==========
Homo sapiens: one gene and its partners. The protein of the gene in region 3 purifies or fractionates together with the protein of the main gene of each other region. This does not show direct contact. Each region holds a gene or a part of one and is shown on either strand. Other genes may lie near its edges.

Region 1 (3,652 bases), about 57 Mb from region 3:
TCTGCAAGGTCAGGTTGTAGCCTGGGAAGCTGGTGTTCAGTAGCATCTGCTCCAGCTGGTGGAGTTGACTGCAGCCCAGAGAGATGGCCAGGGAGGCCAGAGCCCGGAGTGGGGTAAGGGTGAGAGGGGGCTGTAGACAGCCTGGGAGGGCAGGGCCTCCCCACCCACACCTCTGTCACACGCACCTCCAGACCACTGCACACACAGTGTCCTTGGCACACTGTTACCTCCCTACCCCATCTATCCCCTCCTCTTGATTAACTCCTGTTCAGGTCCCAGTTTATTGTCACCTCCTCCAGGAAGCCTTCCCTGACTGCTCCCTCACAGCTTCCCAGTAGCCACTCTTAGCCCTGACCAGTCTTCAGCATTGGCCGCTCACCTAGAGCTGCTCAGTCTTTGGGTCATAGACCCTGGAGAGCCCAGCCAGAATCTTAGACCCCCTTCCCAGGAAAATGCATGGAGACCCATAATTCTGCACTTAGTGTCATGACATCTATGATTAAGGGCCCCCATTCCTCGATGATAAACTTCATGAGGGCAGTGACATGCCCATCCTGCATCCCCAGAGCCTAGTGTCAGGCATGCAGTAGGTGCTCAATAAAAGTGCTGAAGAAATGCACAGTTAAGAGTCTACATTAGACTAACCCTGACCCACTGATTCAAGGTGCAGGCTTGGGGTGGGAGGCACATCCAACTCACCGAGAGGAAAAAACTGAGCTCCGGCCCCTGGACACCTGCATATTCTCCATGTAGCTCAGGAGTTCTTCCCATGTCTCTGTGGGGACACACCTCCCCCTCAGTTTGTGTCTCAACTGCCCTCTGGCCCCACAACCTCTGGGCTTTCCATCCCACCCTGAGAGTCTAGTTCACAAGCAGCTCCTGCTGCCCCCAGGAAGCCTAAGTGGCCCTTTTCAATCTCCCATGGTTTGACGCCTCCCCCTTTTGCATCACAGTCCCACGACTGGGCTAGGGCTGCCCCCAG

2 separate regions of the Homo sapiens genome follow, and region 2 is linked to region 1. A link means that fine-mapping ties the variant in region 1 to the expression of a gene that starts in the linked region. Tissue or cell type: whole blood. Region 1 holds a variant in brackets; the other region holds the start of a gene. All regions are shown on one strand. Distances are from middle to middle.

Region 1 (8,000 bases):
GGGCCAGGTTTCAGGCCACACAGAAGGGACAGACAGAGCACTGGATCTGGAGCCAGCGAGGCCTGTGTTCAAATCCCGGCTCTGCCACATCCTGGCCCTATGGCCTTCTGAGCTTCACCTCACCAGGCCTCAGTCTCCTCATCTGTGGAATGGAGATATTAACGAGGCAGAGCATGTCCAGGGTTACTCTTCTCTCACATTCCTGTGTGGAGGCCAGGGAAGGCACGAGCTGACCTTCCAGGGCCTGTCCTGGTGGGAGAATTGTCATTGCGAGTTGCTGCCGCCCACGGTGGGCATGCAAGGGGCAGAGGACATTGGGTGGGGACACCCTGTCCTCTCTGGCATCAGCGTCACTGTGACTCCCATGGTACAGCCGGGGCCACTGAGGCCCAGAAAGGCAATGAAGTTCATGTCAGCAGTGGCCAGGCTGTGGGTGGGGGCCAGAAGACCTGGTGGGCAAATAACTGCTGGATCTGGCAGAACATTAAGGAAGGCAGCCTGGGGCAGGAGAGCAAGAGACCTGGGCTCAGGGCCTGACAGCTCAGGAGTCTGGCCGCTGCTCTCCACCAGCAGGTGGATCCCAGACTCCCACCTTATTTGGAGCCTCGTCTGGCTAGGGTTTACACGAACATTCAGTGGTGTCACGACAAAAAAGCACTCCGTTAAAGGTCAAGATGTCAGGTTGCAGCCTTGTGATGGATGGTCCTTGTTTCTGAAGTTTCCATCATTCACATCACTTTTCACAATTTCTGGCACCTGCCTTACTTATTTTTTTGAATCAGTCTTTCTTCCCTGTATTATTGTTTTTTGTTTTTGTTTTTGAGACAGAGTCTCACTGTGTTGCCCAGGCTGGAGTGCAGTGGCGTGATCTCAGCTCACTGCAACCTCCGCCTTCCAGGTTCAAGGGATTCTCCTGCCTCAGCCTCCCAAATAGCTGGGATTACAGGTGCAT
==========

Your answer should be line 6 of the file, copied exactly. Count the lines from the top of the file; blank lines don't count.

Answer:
GGGCCAGGTTTCAGGCCACACAGAAGGGACAGACAGAGCACTGGATCTGGAGCCAGCGAGGCCTGTGTTCAAATCCCGGCTCTGCCACATCCTGGCCCTATGGCCTTCTGAGCTTCACCTCACCAGGCCTCAGTCTCCTCATCTGTGGAATGGAGATATTAACGAGGCAGAGCATGTCCAGGGTTACTCTTCTCTCACATTCCTGTGTGGAGGCCAGGGAAGGCACGAGCTGACCTTCCAGGGCCTGTCCTGGTGGGAGAATTGTCATTGCGAGTTGCTGCCGCCCACGGTGGGCATGCAAGGGGCAGAGGACATTGGGTGGGGACACCCTGTCCTCTCTGGCATCAGCGTCACTGTGACTCCCATGGTACAGCCGGGGCCACTGAGGCCCAGAAAGGCAATGAAGTTCATGTCAGCAGTGGCCAGGCTGTGGGTGGGGGCCAGAAGACCTGGTGGGCAAATAACTGCTGGATCTGGCAGAACATTAAGGAAGGCAGCCTGGGGCAGGAGAGCAAGAGACCTGGGCTCAGGGCCTGACAGCTCAGGAGTCTGGCCGCTGCTCTCCACCAGCAGGTGGATCCCAGACTCCCACCTTATTTGGAGCCTCGTCTGGCTAGGGTTTACACGAACATTCAGTGGTGTCACGACAAAAAAGCACTCCGTTAAAGGTCAAGATGTCAGGTTGCAGCCTTGTGATGGATGGTCCTTGTTTCTGAAGTTTCCATCATTCACATCACTTTTCACAATTTCTGGCACCTGCCTTACTTATTTTTTTGAATCAGTCTTTCTTCCCTGTATTATTGTTTTTTGTTTTTGTTTTTGAGACAGAGTCTCACTGTGTTGCCCAGGCTGGAGTGCAGTGGCGTGATCTCAGCTCACTGCAACCTCCGCCTTCCAGGTTCAAGGGATTCTCCTGCCTCAGCCTCCCAAATAGCTGGGATTACAGGTGCAT